At the time of this application there are only calculated coefficients of retroreflection, RA, for a sheeting. The calculations include the effects of polarization and diffraction in accordance with the methods of Edson R. Peck (“Polarization Properties of Corner Reflectors and Cavities”, Journal of the Optical Society of America, Volume 52, Number 3, March, 1962). Retroreflection involving multiple cubes is ignored. An RA reduction of 30% is allowed for the non-retroreflecting area of welds in non-metallized sheeting and an additional 10% is allowed for defects in tooling, materials and manufacturing.

FIGS. 45A and 45B show the calculated coefficient of retroreflection of this preferred embodiment as it would be measured according to ASTM E 810-02 Standard Test Method for Coefficient of Retroreflection of Retroreflective Sheeting Utilizing the Coplanar Geometry. FIG. 45A is for entrance angle β=4° and FIG. 45B is for entrance angle β=30°.

RA measures the luminous intensity of the retroreflected-light relative to the perpendicular illuminance provided by the illumination beam, for one square meter of sheeting. The ASTM test method measures this intensity at various divergence angles α in the plane that contains the illumination direction and the sheeting surface normal. Angle ε in the ASTM E 810-02 test method is equal to orientation angle ω. All retroreflection angles are explained in ASTM E 808-01 Standard Practice for Describing Retroreflection. Angle ω of this application is denoted “ωs” in the ASTM document.

Table 4, derived from FIGS. 45A and 45B, gives calculated RA values of this preferred embodiment sheeting at the 16 angular points required in ASTM D 4956-02 Standard Specification Retroreflective Sheeting for Traffic Control.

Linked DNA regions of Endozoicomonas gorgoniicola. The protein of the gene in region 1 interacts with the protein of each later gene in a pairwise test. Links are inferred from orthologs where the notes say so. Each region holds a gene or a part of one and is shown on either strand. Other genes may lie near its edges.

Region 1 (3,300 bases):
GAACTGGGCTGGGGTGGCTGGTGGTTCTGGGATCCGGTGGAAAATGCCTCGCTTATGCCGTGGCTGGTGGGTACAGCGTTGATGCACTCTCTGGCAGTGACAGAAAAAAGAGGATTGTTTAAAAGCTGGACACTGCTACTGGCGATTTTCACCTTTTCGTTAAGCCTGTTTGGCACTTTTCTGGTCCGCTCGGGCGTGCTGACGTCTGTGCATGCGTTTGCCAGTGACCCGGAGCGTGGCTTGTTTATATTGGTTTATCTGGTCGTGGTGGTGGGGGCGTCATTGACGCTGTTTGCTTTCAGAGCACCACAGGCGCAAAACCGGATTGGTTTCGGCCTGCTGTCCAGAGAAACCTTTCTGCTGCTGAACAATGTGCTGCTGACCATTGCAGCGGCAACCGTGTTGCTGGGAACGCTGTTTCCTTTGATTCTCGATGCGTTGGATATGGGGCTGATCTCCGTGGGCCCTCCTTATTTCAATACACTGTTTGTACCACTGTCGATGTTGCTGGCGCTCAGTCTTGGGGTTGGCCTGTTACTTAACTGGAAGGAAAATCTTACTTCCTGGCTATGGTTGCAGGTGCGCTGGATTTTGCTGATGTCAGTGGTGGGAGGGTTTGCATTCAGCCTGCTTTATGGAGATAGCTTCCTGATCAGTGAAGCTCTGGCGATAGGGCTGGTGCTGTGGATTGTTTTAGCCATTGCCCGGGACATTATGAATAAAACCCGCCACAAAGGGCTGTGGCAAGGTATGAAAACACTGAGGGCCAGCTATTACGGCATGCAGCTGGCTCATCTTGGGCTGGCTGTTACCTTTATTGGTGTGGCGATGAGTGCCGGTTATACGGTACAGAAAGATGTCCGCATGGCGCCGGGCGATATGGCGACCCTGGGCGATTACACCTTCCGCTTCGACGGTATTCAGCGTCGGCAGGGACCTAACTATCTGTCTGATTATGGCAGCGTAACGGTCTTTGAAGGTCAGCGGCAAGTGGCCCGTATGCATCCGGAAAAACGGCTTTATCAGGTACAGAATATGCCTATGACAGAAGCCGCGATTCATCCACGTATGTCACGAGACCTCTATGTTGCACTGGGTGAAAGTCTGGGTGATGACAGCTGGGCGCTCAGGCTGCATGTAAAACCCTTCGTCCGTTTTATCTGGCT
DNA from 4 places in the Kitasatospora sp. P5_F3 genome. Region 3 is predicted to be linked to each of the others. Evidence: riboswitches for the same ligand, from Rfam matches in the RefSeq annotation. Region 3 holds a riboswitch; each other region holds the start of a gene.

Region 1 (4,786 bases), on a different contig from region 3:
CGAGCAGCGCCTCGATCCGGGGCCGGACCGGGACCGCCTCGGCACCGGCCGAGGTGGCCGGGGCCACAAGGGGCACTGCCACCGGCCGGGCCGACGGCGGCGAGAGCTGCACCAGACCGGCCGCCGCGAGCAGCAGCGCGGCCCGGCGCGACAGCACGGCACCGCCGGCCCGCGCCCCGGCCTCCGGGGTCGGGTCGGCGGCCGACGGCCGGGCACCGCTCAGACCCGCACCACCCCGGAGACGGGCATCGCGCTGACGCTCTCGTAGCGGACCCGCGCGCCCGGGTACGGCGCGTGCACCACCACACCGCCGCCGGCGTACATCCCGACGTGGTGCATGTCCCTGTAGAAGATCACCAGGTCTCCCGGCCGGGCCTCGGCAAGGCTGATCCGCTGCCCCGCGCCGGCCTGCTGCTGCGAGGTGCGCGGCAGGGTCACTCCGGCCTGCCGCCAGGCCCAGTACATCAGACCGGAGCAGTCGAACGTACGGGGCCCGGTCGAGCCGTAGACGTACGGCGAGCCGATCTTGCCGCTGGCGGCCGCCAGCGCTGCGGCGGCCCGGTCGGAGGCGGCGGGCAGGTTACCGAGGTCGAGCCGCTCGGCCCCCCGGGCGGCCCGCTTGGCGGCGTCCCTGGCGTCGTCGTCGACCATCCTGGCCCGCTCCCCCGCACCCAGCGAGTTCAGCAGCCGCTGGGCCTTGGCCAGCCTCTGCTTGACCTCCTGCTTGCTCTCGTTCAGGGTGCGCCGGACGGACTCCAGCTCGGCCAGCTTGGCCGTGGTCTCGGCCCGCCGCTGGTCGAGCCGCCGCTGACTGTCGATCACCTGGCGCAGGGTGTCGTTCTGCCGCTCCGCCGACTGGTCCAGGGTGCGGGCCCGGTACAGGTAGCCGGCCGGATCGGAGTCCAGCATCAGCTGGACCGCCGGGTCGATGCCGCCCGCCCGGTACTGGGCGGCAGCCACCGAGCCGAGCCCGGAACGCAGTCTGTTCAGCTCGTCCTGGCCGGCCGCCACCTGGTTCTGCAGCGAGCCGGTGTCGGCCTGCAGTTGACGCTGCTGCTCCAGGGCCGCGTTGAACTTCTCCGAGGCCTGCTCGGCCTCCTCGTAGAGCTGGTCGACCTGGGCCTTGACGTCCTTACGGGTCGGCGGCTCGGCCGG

TABLE 4
α β1 β2 ε RA
1 0.1° −4° 917
2 0.1° −4° 90°  859
3 0.1°   30°  594
4 0.1°   30°  90°  437
5 0.2° −4° 561
6 0.2° −4° 90°  493
7 0.2°   30°  376
8 0.2°   30°  90°  329
9 0.5° −4° 377
10 0.5° −4° 90°  422
11 0.5°   30°  276
12 0.5°   30°  90°  139
13 1.0° −4° 103
14 1.0° −4° 90°  95
15 1.0°   30°  82
16 1.0°   30°  90°  45

Those skilled in the art will appreciate that the above preferred embodiment is only illustrative of the invention, and that many modifications and variations are possible without departing from the scope and spirit of the invention. It is expected that road signs made from sheetings made according to the invention will efficiently retroreflect vehicle head lights at night and be bright from sun and skylight by day.

Citas de patentes
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Otras citas
Referencia
1Edson R. Peck, "Polarization Properties of Corner Reflectors and Cavities", Journal of the Optical Society of America, vol. 52, No. 3, Mar. 1962, pp. 253-257.
2K. N. Chandler, "The Theory of Corner-Cube Reflectors", Department of Scientific and Industrial Research, Road Research Laboratory, Oct. 1954.
Citada por
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Clasificaciones
Clasificación de EE.UU.359/530, 428/167, 359/529
Clasificación internacionalG02B5/124
Clasificación cooperativaG02B5/124
Clasificación europeaG02B5/124
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13 May 2008CCCertificate of correction
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Owner name: AVERY DENNISON CORPORATION, CALIFORNIA
Free format text: ASSIGNMENT OF ASSIGNORS INTEREST;ASSIGNOR:COUZIN, DENNIS;REEL/FRAME:019419/0378
Effective date: 20050224